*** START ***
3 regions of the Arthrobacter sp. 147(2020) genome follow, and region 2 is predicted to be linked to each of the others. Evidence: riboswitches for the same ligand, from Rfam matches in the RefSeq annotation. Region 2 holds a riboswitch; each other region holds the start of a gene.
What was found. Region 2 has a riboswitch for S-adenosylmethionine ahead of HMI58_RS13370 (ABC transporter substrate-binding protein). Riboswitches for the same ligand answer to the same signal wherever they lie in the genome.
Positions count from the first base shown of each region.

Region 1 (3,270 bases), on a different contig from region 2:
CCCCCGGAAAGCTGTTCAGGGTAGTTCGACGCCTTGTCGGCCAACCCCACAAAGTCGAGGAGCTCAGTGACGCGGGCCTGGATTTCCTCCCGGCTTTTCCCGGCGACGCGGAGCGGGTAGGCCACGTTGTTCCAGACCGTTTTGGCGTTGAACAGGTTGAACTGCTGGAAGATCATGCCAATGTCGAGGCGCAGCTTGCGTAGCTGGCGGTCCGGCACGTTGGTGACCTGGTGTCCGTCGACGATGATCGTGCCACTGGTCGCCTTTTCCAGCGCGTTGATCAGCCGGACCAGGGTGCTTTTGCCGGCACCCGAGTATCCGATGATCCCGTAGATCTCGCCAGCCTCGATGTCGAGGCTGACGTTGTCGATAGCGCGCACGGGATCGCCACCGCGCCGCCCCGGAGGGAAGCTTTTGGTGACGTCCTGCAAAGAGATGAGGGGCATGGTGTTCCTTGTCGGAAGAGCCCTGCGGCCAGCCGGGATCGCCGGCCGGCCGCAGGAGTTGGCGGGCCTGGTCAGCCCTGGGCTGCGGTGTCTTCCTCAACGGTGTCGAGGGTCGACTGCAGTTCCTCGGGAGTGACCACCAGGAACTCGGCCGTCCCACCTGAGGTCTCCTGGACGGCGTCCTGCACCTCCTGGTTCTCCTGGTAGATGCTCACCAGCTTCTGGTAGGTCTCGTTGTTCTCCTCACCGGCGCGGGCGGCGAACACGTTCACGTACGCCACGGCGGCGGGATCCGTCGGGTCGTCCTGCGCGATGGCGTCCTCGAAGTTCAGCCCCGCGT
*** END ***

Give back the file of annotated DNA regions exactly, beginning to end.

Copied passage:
3 regions of the Arthrobacter sp. 147(2020) genome follow, and region 2 is predicted to be linked to each of the others. Evidence: riboswitches for the same ligand, from Rfam matches in the RefSeq annotation. Region 2 holds a riboswitch; each other region holds the start of a gene.
What was found. Region 2 has a riboswitch for S-adenosylmethionine ahead of HMI58_RS13370 (ABC transporter substrate-binding protein). Riboswitches for the same ligand answer to the same signal wherever they lie in the genome.
Positions count from the first base shown of each region.

Region 1 (3,270 bases), on a different contig from region 2:
CCCCCGGAAAGCTGTTCAGGGTAGTTCGACGCCTTGTCGGCCAACCCCACAAAGTCGAGGAGCTCAGTGACGCGGGCCTGGATTTCCTCCCGGCTTTTCCCGGCGACGCGGAGCGGGTAGGCCACGTTGTTCCAGACCGTTTTGGCGTTGAACAGGTTGAACTGCTGGAAGATCATGCCAATGTCGAGGCGCAGCTTGCGTAGCTGGCGGTCCGGCACGTTGGTGACCTGGTGTCCGTCGACGATGATCGTGCCACTGGTCGCCTTTTCCAGCGCGTTGATCAGCCGGACCAGGGTGCTTTTGCCGGCACCCGAGTATCCGATGATCCCGTAGATCTCGCCAGCCTCGATGTCGAGGCTGACGTTGTCGATAGCGCGCACGGGATCGCCACCGCGCCGCCCCGGAGGGAAGCTTTTGGTGACGTCCTGCAAAGAGATGAGGGGCATGGTGTTCCTTGTCGGAAGAGCCCTGCGGCCAGCCGGGATCGCCGGCCGGCCGCAGGAGTTGGCGGGCCTGGTCAGCCCTGGGCTGCGGTGTCTTCCTCAACGGTGTCGAGGGTCGACTGCAGTTCCTCGGGAGTGACCACCAGGAACTCGGCCGTCCCACCTGAGGTCTCCTGGACGGCGTCCTGCACCTCCTGGTTCTCCTGGTAGATGCTCACCAGCTTCTGGTAGGTCTCGTTGTTCTCCTCACCGGCGCGGGCGGCGAACACGTTCACGTACGCCACGGCGGCGGGATCCGTCGGGTCGTCCTGCGCGATGGCGTCCTCGAAGTTCAGCCCCGCGT